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Parks, land and monuments with deep Latino roots need protection, report says

Historical landmarks that have served Latino and Indigenous descendants face adverse long-term futures as a group raises awareness.
A view from the northwestern edge of the proposed Avi Kwa Ame National Monument in Boulder City, Nev., on Nov. 17, 2020.
The northwestern edge of the proposed Avi Kwa Ame National Monument in Nevada in November 2020.Kyle Grillot for The Washington Post via Getty Images file

Parks, monuments and even wildlife refuges with ties to Latino history and culture serve as crucial outdoor spaces across the country — yet many are in need of preservation, according to a new report.

The Hispanic Access Foundation has identified 12 Latino heritage sites that should be prioritized for protection next year.

"Many of the sites face threats from weathering of structures to development and gentrification that jeopardize the long-term future of each landmark," the report stated. The Hispanic Access Foundation is a Washington, D.C.-based nonprofit that promotes and provides resources to boost Latino civic engagement.

Among the places singled out is the Cesar E. Chavez National Monument, which has been slated for expansion to make it part of the Cesar Chavez and Farmworker Movement National Historical Park. The proposed new park, contained in legislation currently under review in Congress, would include the existing Cesar E. Chavez National Monument in Keene, California; The Forty Acres in Delano, also in California, and the Santa Rita Center in Phoenix, Arizona — areas that are part of the farmworker movement that led to the formation of the United Farm Workers. The proposed national park is important, the report stated, so U.S. Latino farmworkers can see their history reflected in the national narrative.

Currently, less than a quarter of national parks have a primary purpose of documenting historically underrepresented communities, according to the Hispanic Access Foundation report, and less than 8% of historical landmarks represent stories of Latinos and other underrepresented groups.

San Diego's Friendship Park, located on the U.S.-Mexico border, is one of them, as it has served for decades as a gathering area for cross-border families and for the general public to enjoy a scenic coastal area. But now it's at risk because of a proposed border wall, which the report notes would also threaten wildlife in the area and hinder access to the surrounding Border Fields State Park and Tijuana River National Estuarine Research Reserve.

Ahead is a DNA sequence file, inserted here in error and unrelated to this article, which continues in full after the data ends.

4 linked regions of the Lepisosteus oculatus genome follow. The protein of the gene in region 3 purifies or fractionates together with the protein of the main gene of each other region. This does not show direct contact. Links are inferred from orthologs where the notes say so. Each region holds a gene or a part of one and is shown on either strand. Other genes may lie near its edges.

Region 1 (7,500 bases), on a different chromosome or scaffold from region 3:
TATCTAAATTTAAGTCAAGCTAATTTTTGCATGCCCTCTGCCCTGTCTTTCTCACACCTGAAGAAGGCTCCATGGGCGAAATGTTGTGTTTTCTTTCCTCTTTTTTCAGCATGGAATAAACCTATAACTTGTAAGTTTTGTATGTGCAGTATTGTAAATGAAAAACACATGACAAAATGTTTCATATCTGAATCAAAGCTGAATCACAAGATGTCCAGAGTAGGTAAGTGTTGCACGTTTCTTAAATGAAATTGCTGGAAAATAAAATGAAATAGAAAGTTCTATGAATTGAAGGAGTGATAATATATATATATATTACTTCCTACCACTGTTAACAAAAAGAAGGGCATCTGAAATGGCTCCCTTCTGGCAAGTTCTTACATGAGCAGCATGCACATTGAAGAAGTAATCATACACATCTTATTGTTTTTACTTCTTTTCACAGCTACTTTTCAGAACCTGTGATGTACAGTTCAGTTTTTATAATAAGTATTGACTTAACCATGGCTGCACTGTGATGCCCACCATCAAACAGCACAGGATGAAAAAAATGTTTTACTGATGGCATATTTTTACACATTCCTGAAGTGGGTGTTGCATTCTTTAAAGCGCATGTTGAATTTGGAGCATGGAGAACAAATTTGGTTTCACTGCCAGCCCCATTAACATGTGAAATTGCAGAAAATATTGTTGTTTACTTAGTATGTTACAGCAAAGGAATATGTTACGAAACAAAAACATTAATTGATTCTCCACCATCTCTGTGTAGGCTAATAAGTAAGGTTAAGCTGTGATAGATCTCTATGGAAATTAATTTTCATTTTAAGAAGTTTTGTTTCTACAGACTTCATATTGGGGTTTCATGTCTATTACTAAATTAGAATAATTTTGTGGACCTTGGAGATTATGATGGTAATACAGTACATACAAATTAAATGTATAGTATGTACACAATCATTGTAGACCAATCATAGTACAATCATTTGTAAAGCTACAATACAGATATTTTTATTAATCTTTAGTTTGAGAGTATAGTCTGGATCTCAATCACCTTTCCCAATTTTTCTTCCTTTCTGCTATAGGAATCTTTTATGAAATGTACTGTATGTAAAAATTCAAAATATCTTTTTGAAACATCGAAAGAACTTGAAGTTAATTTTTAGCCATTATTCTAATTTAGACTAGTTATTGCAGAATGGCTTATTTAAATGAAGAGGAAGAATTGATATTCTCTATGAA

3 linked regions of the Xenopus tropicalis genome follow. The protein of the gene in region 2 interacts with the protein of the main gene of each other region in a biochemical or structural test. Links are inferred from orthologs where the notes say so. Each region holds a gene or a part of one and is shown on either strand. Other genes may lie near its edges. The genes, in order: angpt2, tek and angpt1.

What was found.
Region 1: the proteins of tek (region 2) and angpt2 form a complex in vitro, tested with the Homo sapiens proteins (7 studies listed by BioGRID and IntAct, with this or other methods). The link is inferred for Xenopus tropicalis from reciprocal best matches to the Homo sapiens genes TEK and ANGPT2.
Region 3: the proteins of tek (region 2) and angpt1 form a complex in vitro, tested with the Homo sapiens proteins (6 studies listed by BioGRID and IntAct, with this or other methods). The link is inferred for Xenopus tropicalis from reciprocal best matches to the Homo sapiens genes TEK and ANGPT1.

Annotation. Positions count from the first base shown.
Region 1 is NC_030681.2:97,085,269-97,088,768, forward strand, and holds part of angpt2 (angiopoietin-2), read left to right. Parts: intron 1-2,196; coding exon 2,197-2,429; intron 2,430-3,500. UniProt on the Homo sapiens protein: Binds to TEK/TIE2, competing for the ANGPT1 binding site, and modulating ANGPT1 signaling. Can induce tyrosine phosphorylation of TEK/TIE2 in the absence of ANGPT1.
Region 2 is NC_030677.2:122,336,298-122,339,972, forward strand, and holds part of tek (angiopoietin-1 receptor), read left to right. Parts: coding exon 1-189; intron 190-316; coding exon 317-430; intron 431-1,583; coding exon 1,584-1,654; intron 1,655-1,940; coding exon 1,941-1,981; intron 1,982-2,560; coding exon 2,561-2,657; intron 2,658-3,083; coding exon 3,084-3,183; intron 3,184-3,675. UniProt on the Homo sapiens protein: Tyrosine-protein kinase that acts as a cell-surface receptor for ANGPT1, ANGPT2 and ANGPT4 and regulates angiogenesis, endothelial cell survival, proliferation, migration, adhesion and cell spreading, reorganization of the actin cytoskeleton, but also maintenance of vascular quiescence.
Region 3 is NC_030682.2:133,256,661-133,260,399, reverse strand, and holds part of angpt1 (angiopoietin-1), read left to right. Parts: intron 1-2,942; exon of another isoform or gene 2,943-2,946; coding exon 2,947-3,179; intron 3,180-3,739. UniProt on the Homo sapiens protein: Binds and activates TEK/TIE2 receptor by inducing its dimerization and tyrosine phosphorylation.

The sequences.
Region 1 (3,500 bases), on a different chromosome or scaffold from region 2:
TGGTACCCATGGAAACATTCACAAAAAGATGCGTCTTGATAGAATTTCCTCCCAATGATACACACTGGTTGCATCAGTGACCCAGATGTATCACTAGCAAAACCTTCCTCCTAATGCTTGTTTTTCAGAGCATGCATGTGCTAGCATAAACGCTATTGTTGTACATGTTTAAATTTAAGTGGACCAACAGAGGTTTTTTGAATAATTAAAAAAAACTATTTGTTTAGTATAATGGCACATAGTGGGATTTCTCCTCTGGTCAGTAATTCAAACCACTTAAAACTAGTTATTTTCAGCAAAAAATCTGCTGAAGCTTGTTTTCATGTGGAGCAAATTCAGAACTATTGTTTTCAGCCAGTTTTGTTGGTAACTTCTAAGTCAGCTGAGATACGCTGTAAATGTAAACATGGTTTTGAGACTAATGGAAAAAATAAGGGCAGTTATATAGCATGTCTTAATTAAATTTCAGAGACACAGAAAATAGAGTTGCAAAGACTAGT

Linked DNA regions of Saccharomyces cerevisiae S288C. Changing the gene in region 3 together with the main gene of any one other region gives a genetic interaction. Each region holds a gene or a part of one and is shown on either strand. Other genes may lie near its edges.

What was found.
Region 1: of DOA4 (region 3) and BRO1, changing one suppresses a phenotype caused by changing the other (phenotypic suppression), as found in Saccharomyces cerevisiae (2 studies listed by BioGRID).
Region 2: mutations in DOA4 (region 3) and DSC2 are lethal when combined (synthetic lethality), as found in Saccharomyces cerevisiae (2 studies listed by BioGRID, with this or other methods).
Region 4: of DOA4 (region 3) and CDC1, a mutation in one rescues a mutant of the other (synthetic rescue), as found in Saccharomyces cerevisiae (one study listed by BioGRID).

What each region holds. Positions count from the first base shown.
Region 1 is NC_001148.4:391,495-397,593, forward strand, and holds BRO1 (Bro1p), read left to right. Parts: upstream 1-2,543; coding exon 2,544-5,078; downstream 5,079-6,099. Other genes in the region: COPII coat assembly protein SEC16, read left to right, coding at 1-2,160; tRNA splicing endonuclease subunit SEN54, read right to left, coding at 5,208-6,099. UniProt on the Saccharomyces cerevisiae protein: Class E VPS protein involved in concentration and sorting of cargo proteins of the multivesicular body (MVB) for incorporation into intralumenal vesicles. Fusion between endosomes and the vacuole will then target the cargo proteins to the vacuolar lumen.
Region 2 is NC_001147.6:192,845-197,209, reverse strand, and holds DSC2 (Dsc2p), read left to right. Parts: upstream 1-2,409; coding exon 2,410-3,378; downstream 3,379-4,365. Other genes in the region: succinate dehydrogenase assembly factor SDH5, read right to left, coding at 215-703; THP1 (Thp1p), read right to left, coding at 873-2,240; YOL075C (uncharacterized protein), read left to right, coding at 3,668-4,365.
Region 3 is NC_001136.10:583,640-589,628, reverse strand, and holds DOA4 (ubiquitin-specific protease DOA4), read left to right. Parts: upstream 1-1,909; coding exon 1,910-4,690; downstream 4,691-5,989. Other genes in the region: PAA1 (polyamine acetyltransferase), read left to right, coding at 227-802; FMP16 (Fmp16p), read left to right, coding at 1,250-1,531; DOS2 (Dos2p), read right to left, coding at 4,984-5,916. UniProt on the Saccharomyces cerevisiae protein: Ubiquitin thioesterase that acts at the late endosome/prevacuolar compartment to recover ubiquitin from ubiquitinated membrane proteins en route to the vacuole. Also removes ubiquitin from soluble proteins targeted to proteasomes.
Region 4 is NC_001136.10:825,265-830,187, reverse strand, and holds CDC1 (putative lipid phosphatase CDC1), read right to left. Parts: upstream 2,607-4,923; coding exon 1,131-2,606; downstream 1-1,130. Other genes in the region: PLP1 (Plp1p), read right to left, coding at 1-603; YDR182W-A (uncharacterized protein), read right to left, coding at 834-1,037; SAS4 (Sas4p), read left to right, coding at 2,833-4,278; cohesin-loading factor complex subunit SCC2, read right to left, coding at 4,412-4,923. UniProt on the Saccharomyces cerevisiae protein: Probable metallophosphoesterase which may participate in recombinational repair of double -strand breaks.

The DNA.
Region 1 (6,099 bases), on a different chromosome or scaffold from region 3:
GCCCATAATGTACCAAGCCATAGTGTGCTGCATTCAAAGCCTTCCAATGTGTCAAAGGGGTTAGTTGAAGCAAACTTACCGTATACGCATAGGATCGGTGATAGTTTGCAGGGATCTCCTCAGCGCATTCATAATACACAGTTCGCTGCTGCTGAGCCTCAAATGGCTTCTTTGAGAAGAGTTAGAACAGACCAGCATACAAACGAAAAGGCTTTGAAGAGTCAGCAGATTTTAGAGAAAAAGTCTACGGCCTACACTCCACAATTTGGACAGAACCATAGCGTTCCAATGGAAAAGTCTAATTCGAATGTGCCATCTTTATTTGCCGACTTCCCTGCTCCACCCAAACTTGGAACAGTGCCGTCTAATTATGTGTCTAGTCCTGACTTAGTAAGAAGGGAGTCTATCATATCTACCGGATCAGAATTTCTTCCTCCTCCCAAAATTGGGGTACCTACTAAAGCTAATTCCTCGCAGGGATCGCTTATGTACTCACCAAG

A U.S. Border Patrol agent drives an all-terrain vehicle as the border wall ends in the Pacific Ocean along the U.S.-Mexico border between San Diego and Tijuana, on May 10, 2021 at International Friendship Park in San Diego County, Calif.
A U.S. Border Patrol agent drives an all-terrain vehicle as the border wall ends in the Pacific Ocean along the U.S.-Mexico border between San Diego and Tijuana at International Friendship Park in San Diego County, Calif., on May 10, 2021.Patrick T. Fallon / AFP via Getty Images file

In San Luis Obispo, the Chumash Sanctuary helps preserve unique coastal ecosystems and thousands of years of Indigenous cultural heritage. Preserving this historical landmark would help stop the threat of offshore oil expansion and provide funding for local marine research, according to the Hispanic Access Foundation report. In order to escape genocide during years of colonization, many Chumash and other individuals of Indigenous descent came to be identified as Mexican and Spanish.

In Texas, a proposed binational park along the Rio Grande, known as the Rio Bravo in Mexico, would cover more than 6 miles and 1,000 acres of land to help restore the river’s ecosystem, provide outdoor recreational opportunities and celebrate the heritage of “los dos Laredos,” which refers to the city of Laredo and its sister city Nuevo Laredo across the U.S.-Mexico border. They were once a single city before the international border separated them.

This region of southeast Texas is described in the report as a Nature Gap hot spot, because it is an area where nature is being destroyed, disproportionately depriving low-income communities "of the benefits that nearby nature brings."

In the Castner Range area in El Paso, Texas, 9 out of 10 Latinos and a majority of low-income communities are nature-deprived and lack outdoor recreation areas and activities.

Creating a Castner Range National Monument would help protect a landscape that has traditionally been home to the Mexican community in El Paso and various Indigenous communities, including the Comanche and Apache people, the report noted.

“For these reasons, in the new year Hispanic Access Foundation is asking President Biden and Congress to designate and protect new parks, waterways and coastal areas throughout the U.S. that will serve Latino and other disinvested communities,” Shanna Edberg, director of conservation at Hispanic Access Foundation, said in a statement.

The Hispanic Access Foundation report comes after President Biden took steps to designate Camp Hale-Continental Divide National Monument in October; and has pledged to designate Nevada’s Avi Kwa Ame as a national monument. 

“These areas, and many more that are important to Latino communities, will serve innumerable purposes with their protection,” Edberg said.